I totally agree with that. Well no, I don’t totally agree with it, I agree with it to a certain extent in that he’s right, we are getting closer to who we are as a band for sure, but I think that by the fourth record, or even five or ten records down the line, there won’t be a definite sense of what we are as a band because that’s always changing. Records can only be a document of what you’re feeling at that specific time. Weekend in the City was a document of how I was feeling at the end of 2005 and the start of 2006. I was going out too much, partying too much, and I think that really bled into the record. But by the time the actual record was released in 2007, I wasn’t really in that space anymore, mentally, so it can be very hard to be enthusiastic about talking about it. For this record as well, it was definitely what I was feeling toward the end of last year, and that was really the main motivation in getting it out quickly—so that I wouldn’t have to be doing six months of press before the record came out, where I was already losing the will to live or something. I think a record is only a document of where you’re at. There isn’t a definitive record, I think.

Is there a general loose concept or theme to the new album?
I guess that’s for other people to decide, really. The title Intimacy came right at the end of the process. This time around, I intentionally didn’t want to rationalize my thoughts too much. I didn’t want to plan what I was going to say, I just wanted to write what I thought, what I get emotion from. And because of that, because there wasn’t any overview, a lot of the songs come from a very similar place, of what I was going through towards the end of last year. But that wasn’t intentional. If anything, I was trying not to do something like that.

You were consciously trying not to have a theme.
It kind of bummed me out in 2007 the way that people perceived Weekend In The City to be a concept record—it seemed, like, really removed. I was just fed up talking about it; it seemed really convoluted, so with this record I promised I wasn’t going to have any overview. I was just going to go in and write what I was feeling.

[Our plates of seared tuna with Chinese broccoli are brought to our table. Kele pokes the plate of food gingerly]

I love Chinese broccoli.
Yes, so do I. Although, the best part for you though is the dark part, and sometimes they remove that and they give you the stalks, and I hate that.

Is tuna a super food?

I think so. Yeah, absolutely. They say that fish oils are super-antioxidants.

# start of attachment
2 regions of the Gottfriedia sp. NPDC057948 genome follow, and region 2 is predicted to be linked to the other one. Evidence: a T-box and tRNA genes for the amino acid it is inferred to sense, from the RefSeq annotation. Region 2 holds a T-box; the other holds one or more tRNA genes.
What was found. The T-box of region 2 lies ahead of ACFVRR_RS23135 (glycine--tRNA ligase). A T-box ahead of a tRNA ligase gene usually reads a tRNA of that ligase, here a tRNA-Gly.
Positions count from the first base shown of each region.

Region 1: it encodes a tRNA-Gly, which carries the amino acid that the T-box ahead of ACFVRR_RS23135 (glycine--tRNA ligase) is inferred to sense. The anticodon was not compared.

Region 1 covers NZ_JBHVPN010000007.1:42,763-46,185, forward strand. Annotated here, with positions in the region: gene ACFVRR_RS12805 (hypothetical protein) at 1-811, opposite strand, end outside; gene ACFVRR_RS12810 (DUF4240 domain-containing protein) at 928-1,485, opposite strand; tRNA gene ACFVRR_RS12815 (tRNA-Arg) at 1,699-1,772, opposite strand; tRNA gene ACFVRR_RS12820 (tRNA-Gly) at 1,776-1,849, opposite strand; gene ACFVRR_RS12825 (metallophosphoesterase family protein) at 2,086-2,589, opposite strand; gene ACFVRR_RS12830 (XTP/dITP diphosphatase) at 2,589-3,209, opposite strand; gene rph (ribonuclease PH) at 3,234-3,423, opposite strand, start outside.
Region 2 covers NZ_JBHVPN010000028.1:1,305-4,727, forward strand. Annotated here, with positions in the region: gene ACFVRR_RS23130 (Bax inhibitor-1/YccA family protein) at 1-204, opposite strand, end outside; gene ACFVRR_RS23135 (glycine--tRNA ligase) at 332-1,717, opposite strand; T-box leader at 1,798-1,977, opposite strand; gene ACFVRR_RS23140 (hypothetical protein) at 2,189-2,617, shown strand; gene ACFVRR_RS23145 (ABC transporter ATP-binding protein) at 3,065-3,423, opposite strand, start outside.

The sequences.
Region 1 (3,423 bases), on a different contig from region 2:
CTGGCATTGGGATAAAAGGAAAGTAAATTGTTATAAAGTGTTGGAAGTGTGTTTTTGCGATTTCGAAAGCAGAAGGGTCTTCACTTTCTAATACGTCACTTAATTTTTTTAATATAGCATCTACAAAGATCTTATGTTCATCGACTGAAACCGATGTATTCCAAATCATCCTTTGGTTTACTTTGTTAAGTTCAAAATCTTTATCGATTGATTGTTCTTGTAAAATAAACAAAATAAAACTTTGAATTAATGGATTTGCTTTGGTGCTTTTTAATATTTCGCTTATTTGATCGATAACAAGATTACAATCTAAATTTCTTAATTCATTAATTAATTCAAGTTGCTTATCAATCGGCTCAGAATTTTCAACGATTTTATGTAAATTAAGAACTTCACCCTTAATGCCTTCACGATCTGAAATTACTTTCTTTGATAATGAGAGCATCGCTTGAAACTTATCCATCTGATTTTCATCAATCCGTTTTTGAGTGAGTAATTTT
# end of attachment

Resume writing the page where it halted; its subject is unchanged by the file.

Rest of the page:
Everyday I have a blueberry smoothie, because that’s a super food.

I also love wheatgrass.
Wheatgrass? Yeah, that’s not too popular in the U.K. No one really sells it.

The other one is Vitamin E.
Yeah but like, how do you get Vitamin E?

Pills, I guess. That’s how I get it.
Aren’t multi-vitamins a bit of a con, though?

Yeah, multi-vitamins cos they’re too much for your body to absorb. But I just take a pure Vitamin E pill because I’ve read a lot of anti-aging things about Vitamin E.
You shouldn’t be worrying about going old. I’m really excited about going gray and all that. I really am. I’ve got really small wrists, and I can’t wait to get man-sized wrists.

That’s your goal in 2009? Get some man-sized wrists?
Yeah. And to go gray. No, that isn’t my goal, but I’m not afraid of it.

Oh, I’m not afraid of aging either — however, I’ll eventually get there. If I can be fifty and still be at the health of a forty-year-old, great. Then when I’m sixty, I’ll be, you know, forty-five, and etc. If I can slow the process, I’m cool with that.
For guys, it’s kind of better when they get older. Actually, I should probably not say that.

Ok, so back to Intimacy. You purposely, consciously tried not to have a general, holistic concept. But a lot of the songs seem to be break-up songs. Is that accurate?
Some of them are, but you know, it’s not only moaning about a break-up. There’s lots of songs about falling in love, and lots of songs about being in love—it’s not all bad stuff. It would be boring to be writing the exact same song ten times, you know.

Well, even a break-up could happen in infinite ways.
Yeah, but there is some positivity. Songs that are supposed to make you feel positive about love.

Silent Alarm also had songs its fair share of break-up songs, like “This Modern Love” and “So Here We Are”. Do you find that you fluctuate between relationships?
It’s not that I fluctuate necessarily between relationships. I was in a very long relationship, longer than I’ve been in in the past, and it came to an end toward the end of 2007, and that was a difficult time for me because that’s the most constant thing that I’d had in my life for the past four years. One of my real wishes I guess in life…I do find it very hard to like…I’m really dismissive of things and people, and once I’ve formed an attachment with someone, once that goes, it’s a really difficult thing for me to deal with. And that’s definitely a recurring theme off the album, is songs about love ending. It’s something I find very difficult. It’s not easy to invest in people. Especially in the situation I’m in now, where I’m in a band, and I’m a recognizable face, I find it really hard to trust people.

And you’re also inundated with opportunity too, I suppose.
Yeah, but you know…

Is that fair to say?
I can’t really talk about that. I’ll get in trouble.